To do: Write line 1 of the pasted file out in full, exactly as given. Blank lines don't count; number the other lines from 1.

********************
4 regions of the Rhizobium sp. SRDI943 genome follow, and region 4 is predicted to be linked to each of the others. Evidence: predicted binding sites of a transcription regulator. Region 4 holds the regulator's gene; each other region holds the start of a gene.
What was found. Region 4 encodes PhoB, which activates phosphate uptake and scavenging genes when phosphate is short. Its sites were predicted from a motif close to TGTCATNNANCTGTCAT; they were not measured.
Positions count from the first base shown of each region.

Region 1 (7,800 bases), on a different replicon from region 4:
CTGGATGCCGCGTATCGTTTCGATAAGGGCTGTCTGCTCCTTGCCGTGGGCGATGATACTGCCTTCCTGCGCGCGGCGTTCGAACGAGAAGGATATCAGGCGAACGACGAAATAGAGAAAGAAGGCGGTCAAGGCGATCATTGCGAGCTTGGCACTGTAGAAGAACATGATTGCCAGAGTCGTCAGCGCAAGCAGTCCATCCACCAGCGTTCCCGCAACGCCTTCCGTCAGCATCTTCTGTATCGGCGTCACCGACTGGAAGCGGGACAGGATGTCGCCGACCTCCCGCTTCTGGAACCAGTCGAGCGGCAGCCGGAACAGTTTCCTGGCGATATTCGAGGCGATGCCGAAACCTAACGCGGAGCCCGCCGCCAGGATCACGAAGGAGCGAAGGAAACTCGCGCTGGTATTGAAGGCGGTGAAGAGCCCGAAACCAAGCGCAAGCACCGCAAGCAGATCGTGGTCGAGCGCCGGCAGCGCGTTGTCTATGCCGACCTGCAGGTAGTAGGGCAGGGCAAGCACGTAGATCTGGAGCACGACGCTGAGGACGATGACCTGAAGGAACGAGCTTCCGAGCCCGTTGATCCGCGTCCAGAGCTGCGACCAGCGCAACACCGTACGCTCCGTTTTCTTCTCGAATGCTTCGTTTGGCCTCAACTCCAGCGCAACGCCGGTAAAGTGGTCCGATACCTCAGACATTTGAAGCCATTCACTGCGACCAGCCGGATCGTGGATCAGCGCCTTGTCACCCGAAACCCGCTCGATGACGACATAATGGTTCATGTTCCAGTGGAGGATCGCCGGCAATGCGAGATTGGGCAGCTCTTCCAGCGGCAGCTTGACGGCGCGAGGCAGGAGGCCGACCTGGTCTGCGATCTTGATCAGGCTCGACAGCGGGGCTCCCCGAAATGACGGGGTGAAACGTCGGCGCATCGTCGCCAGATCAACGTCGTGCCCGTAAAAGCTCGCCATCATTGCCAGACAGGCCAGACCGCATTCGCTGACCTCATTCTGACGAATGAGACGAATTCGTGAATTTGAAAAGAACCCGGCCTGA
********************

4 regions of the Rhizobium sp. SRDI943 genome follow, and region 4 is predicted to be linked to each of the others. Evidence: predicted binding sites of a transcription regulator. Region 4 holds the regulator's gene; each other region holds the start of a gene.